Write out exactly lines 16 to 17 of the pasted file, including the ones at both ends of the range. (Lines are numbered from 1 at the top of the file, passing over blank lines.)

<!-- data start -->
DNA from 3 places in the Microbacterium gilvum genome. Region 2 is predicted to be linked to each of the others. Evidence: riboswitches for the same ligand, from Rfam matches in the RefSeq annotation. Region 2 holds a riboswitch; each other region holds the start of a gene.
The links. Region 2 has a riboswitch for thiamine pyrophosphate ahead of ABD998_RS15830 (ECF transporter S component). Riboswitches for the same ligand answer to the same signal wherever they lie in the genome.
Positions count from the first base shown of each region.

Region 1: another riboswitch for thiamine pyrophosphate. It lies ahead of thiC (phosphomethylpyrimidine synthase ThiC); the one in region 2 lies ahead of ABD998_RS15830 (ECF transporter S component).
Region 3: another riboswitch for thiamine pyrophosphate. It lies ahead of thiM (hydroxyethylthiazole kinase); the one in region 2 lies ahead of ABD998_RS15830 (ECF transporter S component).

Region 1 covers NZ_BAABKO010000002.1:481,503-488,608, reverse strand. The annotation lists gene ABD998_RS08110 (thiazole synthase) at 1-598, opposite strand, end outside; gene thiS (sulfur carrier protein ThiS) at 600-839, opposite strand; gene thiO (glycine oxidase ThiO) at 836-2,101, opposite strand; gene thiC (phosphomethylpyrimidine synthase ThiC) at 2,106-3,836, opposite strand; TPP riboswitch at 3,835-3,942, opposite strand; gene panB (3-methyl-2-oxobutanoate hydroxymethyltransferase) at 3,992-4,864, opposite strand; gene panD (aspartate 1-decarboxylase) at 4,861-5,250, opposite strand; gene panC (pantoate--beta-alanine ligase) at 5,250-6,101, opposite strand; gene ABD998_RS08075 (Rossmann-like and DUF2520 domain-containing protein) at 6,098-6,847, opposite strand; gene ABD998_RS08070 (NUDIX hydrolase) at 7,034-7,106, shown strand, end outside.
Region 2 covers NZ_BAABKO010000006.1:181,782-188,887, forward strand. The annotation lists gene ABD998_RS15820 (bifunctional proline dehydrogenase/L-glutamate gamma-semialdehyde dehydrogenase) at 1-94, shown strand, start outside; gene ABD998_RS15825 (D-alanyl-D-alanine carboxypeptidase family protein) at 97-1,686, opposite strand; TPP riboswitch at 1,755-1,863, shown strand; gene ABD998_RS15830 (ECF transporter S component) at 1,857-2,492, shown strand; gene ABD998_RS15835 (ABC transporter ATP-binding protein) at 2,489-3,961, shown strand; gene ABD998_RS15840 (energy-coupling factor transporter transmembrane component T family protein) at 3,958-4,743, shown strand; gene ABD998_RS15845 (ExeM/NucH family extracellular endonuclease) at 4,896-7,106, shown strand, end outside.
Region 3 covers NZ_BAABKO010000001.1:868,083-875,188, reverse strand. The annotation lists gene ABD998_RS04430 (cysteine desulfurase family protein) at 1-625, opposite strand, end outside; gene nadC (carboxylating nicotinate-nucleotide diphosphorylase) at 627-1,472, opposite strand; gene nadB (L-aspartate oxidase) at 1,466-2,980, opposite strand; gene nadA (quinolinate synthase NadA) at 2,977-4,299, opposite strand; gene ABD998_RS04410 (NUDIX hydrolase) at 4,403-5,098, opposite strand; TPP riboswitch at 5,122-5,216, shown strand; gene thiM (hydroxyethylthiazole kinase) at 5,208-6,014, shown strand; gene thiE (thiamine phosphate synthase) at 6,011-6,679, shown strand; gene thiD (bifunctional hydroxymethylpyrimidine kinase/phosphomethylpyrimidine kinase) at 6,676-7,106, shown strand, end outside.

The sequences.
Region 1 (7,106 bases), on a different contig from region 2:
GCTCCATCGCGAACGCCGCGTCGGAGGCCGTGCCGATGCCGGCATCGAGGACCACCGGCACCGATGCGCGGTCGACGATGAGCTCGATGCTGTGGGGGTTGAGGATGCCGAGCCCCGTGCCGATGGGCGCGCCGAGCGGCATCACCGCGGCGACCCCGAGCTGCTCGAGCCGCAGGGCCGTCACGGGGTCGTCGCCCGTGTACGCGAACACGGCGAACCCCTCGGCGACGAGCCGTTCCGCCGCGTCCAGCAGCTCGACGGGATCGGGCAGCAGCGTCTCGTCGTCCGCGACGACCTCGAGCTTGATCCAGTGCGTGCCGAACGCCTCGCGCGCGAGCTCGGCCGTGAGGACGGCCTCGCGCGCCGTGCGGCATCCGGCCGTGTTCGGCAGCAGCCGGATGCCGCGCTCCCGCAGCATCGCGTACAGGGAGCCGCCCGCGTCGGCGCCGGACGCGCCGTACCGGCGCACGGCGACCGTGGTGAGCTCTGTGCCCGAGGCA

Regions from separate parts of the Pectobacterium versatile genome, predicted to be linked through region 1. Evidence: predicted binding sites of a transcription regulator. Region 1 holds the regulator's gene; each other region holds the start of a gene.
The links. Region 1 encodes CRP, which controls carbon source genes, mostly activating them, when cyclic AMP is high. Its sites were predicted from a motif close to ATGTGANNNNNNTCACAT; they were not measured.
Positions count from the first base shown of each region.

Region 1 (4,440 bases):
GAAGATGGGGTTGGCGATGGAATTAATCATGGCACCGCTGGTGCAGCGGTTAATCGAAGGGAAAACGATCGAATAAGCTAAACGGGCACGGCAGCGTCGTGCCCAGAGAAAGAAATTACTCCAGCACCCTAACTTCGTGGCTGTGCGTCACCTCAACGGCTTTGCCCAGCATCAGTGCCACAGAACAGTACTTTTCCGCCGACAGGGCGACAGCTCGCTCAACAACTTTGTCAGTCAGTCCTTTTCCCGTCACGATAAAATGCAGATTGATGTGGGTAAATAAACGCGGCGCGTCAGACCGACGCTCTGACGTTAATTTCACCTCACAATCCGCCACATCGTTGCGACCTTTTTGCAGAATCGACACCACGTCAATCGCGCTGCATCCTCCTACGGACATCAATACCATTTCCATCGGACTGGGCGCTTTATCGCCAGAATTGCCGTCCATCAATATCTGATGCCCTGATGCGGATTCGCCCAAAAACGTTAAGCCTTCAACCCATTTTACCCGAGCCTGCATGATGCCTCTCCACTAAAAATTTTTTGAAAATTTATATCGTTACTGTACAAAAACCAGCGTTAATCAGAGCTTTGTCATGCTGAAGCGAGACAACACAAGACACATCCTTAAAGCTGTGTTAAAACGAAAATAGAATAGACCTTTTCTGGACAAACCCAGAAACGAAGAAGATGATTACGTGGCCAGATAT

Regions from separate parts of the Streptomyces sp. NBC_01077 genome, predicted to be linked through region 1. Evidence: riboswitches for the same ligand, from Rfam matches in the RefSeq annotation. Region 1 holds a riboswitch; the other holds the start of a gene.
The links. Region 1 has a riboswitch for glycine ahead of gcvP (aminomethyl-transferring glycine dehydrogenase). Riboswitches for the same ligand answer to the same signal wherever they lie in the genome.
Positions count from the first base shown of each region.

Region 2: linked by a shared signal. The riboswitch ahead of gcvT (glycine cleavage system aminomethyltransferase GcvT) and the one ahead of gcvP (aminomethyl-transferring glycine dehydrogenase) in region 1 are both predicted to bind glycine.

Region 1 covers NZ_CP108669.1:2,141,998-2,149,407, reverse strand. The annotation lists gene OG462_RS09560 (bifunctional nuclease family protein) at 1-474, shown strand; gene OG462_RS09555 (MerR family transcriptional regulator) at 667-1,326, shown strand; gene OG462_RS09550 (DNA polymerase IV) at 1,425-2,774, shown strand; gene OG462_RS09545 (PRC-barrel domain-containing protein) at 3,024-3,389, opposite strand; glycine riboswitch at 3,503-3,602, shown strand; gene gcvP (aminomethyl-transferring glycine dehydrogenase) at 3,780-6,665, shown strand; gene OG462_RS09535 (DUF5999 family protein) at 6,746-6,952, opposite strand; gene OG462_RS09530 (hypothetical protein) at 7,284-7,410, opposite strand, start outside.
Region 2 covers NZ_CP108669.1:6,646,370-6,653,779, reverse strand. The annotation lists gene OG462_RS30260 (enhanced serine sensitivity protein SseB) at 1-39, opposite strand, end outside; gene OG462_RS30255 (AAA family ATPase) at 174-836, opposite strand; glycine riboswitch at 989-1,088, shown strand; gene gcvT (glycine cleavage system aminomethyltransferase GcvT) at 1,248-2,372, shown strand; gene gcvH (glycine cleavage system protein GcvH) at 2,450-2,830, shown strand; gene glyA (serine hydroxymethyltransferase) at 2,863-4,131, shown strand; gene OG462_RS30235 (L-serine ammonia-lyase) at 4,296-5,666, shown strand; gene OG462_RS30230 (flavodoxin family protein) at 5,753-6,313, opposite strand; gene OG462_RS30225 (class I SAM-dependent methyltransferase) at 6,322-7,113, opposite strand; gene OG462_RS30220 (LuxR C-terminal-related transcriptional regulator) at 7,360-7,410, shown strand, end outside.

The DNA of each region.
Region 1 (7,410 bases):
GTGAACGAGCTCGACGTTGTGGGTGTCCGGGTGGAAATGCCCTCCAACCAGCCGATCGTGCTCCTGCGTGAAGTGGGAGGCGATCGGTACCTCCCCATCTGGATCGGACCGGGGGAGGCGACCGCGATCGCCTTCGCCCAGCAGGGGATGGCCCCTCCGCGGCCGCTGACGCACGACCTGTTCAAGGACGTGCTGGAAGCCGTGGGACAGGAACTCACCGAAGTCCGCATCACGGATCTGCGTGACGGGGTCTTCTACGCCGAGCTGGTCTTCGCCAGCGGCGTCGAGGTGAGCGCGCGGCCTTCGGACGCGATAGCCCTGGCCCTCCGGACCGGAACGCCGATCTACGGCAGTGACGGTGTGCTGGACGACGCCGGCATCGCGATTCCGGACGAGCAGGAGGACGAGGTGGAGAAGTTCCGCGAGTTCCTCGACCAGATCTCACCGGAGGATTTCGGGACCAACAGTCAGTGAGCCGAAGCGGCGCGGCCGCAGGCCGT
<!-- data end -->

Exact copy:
GAAGATGGGGTTGGCGATGGAATTAATCATGGCACCGCTGGTGCAGCGGTTAATCGAAGGGAAAACGATCGAATAAGCTAAACGGGCACGGCAGCGTCGTGCCCAGAGAAAGAAATTACTCCAGCACCCTAACTTCGTGGCTGTGCGTCACCTCAACGGCTTTGCCCAGCATCAGTGCCACAGAACAGTACTTTTCCGCCGACAGGGCGACAGCTCGCTCAACAACTTTGTCAGTCAGTCCTTTTCCCGTCACGATAAAATGCAGATTGATGTGGGTAAATAAACGCGGCGCGTCAGACCGACGCTCTGACGTTAATTTCACCTCACAATCCGCCACATCGTTGCGACCTTTTTGCAGAATCGACACCACGTCAATCGCGCTGCATCCTCCTACGGACATCAATACCATTTCCATCGGACTGGGCGCTTTATCGCCAGAATTGCCGTCCATCAATATCTGATGCCCTGATGCGGATTCGCCCAAAAACGTTAAGCCTTCAACCCATTTTACCCGAGCCTGCATGATGCCTCTCCACTAAAAATTTTTTGAAAATTTATATCGTTACTGTACAAAAACCAGCGTTAATCAGAGCTTTGTCATGCTGAAGCGAGACAACACAAGACACATCCTTAAAGCTGTGTTAAAACGAAAATAGAATAGACCTTTTCTGGACAAACCCAGAAACGAAGAAGATGATTACGTGGCCAGATAT

Regions from separate parts of the Streptomyces sp. NBC_01077 genome, predicted to be linked through region 1. Evidence: riboswitches for the same ligand, from Rfam matches in the RefSeq annotation. Region 1 holds a riboswitch; the other holds the start of a gene.